One would think spending a month in no-man’s-land would make me focus on the lions, elephants, giraffes, hyenas, wildebeests and other wild animals that sauntered past my cabin at night. But being back in the States now and reflecting on everything I have experienced, I have to admit this was more of a self-changing journey than a life-changing one.

In common instances, one might journey to third-world countries to witness primary circumstances of poverty, poor living conditions and high death rates. In many cases, a trip such as this might be the first and only time one would be exposed to such culture shock, causing a short-term “life-changing” experience derived from the reflections of less fortunate cultures.

However, I have already been exposed to such cultures on numerous occasions; I have already experienced the culture shock and the humbling reminder that I live in a very fortunate manner.  By self-changing, I am stating the epiphany that changed my world view; this adventure revealed the impact that I could personally have on these cultures.  These communities are not meaningless, nor are they distant from my daily life.  They are made up of human beings, too. Human beings that deserve the care and love I receive from my culture.

While conversing with a Zulu lady in broken English and bits of the Zulu language, something stirred within my subconscious, telling me that I must help.  Help is a broad term, yes, but my final years of college are geared towards generating a plan to administer that help, whatever it may be.

I could ramble for pages about the experiences I had, the people I met, the languages I picked up on, the kids we taught, the animals I was two feet from, the fear of driving on the other side of the road, and the people I lived with for a month that grew so dear to my heart.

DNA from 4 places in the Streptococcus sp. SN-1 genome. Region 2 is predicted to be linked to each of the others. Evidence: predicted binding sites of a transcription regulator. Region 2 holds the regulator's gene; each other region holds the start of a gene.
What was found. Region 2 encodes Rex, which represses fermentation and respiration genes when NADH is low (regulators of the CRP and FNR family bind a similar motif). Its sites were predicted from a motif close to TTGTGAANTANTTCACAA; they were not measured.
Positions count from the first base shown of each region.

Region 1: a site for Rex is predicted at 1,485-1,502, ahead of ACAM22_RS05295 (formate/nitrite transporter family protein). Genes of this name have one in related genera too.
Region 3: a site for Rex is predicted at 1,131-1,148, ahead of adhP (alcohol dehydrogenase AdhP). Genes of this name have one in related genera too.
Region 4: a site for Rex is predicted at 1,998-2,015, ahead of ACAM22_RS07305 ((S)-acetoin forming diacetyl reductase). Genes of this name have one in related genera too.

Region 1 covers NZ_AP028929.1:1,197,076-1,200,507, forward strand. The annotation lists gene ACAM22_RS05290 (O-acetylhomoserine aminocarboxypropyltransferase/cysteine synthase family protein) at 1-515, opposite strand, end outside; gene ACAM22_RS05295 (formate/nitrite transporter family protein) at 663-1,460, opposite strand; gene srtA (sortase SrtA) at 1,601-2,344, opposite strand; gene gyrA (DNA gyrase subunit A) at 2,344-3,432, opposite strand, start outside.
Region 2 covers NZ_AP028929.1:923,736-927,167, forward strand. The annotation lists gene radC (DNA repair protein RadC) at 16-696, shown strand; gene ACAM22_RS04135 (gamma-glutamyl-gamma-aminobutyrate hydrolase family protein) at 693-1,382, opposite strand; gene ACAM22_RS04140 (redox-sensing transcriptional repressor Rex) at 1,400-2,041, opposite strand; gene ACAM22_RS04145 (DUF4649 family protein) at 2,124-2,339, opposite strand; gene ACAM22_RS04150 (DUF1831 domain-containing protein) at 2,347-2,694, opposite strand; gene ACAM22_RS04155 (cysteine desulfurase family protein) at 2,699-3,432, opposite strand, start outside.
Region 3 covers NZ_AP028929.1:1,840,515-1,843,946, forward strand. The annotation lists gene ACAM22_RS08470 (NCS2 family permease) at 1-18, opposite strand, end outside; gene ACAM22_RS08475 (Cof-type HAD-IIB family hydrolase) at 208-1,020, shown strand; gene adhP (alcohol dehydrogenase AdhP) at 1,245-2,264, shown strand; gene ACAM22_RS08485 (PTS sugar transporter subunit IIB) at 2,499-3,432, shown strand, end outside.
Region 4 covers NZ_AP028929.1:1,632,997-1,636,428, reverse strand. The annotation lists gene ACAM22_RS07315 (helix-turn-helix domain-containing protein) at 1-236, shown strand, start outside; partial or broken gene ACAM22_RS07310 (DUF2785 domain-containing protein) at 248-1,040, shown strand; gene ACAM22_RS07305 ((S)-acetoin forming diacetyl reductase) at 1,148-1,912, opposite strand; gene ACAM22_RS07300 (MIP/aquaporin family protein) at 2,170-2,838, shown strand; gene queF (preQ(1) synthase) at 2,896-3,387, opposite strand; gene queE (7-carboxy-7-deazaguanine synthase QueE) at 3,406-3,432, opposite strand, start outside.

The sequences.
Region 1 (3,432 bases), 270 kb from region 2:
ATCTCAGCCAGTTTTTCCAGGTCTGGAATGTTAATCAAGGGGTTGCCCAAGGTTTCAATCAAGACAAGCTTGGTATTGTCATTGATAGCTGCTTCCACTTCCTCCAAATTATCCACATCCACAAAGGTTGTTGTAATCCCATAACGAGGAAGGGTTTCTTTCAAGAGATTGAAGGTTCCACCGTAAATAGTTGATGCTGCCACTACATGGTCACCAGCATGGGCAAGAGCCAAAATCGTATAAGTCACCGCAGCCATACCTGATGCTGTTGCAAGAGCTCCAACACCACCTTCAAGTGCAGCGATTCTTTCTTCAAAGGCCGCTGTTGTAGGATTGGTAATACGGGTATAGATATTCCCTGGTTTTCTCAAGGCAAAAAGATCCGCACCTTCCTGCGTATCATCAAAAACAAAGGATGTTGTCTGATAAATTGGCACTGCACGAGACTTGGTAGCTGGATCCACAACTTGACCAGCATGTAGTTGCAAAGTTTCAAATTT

However, I’m afraid an entire book might be only way to contain those stories.  I feel as though my self-changing experience is not over, and if I am being honest, I would say it will never be over.

An old saying I was taught while watching the sun set over the Thanda Mountains explains that when one leaves Africa, it steals a little piece of your heart and never really returns it.  Most who travel to Africa agree with this and either return in travel or forever respect this great continent for its influence on their hearts.

In short, the most important things I learned while lost somewhere in the middle of the African bush: always trust your instincts that spontaneously tell you to go the other end of the world, and never assume that a lion isn’t stalking you at any given time.